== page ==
Tuesday, April 29th, 1913
Mysterious Action of Officials Gives New and Startling Turn to Hunt for Guilty Man—Attorney Rosser, Barred, Later Admitted to Client.
Has the Phagan murder mystery been solved? The police say they know the guilty man.
Chief of Detectives Lanford at 2 o’clock this afternoon told The Georgian:
“We have evidence in hand which will clear the mystery in the next few hours and satisfy the public.”
All the afternoon the police have been “sweating” Leo M. Frank, superintendent of the factory where the girl worked, and putting through the “third degree” Lee, the negro watchman at the factory.
[The statement came at the end of a second long conference between John Black, city detective; Harry Scott, Pinkerton detective, and Leo Frank, superintendent of the National Pencil Company factory.
Additional clews furnished by the head of the pencil factory were responsible for the closing net around the negro watchman.
With the solution of the mystery at hand came the further information that what suspicion had rested on Frank was being rapidly swept away by the damaging evidence against the black man. It was announced that he probably would be liberated to-night or in the morning.
“It looks a great deal better for Frank who has been detained only for his own protection and to furnish further information to the department,” said the detectives.
Two more arrests are likely in connection with the case. The detectives say that they have clews which make them certain that these two persons were connected in some manner in the crime or have knowledge of the details.
Gantt Gets Habeas Corpus Writ
J. M. Gantt, one of the five men held in connection with the strangling, was turned over to the Sheriff’s office this afternoon by the City authorities on a writ of habeas corpus granted in the court of Judge Bell.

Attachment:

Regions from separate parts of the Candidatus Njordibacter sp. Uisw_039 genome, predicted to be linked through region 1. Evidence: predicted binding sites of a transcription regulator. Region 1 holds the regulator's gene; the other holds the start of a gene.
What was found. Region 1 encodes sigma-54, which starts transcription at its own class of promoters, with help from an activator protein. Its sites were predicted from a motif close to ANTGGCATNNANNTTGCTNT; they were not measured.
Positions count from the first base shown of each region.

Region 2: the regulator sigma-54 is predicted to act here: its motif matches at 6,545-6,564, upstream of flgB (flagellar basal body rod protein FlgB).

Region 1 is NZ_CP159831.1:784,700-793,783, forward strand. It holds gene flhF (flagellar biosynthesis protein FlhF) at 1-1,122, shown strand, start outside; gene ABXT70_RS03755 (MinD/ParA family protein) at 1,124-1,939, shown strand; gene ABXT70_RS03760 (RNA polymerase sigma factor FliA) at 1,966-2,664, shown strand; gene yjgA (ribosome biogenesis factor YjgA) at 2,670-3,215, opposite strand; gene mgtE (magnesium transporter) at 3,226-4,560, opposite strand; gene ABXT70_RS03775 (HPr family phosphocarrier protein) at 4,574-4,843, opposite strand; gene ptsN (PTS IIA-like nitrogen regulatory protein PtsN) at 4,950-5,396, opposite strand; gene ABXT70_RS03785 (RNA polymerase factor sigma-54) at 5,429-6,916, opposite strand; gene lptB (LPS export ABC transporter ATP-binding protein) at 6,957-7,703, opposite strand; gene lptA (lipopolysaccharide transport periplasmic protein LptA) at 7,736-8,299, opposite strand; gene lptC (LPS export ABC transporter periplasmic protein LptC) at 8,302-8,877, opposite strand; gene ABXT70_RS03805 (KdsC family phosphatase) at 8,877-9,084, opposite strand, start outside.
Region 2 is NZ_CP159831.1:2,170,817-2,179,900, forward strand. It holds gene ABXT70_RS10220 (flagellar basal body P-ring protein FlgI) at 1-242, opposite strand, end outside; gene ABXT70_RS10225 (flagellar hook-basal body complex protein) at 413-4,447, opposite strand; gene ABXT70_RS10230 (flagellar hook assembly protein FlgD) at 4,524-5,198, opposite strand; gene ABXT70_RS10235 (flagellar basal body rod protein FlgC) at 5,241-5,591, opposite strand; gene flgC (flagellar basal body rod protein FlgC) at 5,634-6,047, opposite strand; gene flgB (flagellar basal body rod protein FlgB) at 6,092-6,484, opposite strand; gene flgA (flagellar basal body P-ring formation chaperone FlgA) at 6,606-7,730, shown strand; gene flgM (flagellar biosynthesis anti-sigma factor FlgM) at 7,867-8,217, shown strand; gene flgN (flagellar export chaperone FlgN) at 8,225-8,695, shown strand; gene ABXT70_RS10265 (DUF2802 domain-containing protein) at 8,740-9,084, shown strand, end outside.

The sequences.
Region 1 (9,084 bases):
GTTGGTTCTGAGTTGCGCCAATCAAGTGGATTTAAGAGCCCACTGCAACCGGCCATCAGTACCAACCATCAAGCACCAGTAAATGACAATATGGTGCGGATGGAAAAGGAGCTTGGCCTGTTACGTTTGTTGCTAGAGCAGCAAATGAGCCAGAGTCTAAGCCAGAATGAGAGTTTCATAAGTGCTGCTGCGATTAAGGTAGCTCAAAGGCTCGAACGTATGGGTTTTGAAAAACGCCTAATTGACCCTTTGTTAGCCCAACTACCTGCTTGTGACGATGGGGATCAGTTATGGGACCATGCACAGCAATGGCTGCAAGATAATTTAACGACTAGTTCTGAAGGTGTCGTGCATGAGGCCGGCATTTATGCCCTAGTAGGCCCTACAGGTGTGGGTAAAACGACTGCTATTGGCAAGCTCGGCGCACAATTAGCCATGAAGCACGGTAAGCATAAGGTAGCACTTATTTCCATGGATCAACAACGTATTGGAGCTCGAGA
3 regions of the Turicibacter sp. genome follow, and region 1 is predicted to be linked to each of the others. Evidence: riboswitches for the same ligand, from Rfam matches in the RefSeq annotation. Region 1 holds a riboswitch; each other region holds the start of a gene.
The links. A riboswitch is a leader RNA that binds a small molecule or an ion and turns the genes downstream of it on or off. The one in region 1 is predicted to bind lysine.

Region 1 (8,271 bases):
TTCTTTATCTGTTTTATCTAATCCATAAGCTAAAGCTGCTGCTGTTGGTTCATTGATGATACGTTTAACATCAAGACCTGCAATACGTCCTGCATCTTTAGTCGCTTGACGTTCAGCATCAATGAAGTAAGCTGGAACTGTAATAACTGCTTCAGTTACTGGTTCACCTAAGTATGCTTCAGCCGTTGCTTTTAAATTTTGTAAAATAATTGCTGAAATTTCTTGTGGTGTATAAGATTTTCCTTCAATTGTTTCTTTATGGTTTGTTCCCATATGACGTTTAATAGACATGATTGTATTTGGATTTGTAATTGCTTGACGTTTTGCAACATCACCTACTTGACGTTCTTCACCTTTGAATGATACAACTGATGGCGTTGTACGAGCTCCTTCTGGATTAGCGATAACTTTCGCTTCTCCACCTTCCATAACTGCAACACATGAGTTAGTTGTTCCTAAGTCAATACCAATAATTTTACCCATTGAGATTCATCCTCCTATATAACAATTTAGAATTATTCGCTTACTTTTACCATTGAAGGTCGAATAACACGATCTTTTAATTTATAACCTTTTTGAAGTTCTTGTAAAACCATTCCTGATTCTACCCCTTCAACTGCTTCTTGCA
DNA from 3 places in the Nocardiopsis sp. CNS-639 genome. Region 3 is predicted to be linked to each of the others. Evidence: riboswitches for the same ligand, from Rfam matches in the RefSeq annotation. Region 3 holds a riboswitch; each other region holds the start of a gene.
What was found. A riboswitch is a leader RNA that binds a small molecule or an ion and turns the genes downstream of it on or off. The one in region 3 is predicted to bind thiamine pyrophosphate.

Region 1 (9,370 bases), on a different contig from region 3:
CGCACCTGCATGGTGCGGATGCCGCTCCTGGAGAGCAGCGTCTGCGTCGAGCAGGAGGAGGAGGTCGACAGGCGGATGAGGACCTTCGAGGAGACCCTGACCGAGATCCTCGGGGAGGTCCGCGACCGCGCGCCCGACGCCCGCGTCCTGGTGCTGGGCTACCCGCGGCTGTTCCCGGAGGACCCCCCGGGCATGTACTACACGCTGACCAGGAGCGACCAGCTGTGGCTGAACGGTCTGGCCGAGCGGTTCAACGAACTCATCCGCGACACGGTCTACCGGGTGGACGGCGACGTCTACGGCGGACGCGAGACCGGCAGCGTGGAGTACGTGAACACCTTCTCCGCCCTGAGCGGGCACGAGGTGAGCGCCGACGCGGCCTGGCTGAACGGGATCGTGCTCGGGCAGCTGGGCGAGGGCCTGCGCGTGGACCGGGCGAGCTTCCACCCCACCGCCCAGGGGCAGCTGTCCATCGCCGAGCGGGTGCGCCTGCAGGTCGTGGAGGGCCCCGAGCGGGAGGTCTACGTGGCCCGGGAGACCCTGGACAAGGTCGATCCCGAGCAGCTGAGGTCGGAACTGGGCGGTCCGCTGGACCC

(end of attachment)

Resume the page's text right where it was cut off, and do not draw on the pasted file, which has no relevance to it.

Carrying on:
The warrant charging murder still holds, but the effect of the habeas corpus will be to enable Gantt to make bond.
Chief of Detectives Lanford in replying to the action for a writ declared that it had not been his intention to hold Gantt an unnecessarily [sic] length of time. He was kept in custody, he said, pending a preliminary hearing Wednesday afternoon in the court of Justice of the Peace Powers and the sitting of the coroner’s jury Wednesday morning.
Judge George F. Gober, a relative of Gantt, applied for the writ, and E. A. Stephens, assistant Solicitor-General, defended the course of the Chief of Detectives.
“We have eliminated Mullinax, Gantt and Bailey from suspicion,” said a detective.
The detectives are practically certain that Mary Phagan never left the pencil factory after she got her pay envelope from Frank Saturday noon.
With hours of ceaseless investigation and inquiry they have been utterly unable to trace her away from the factory after she entered there Saturday noon.
Every known acquaintance that she had has been interviewed. None of them saw her on the street Saturday night, although she said she was going to see the Memorial Day parade. — Paragraphs in brackets added from an “Extra” edition of this newspaper — Ed.]
A blood-stained shirt, which the detectives say they found at the home of Lee, was shown to the negro this afternoon in an effort to break him down.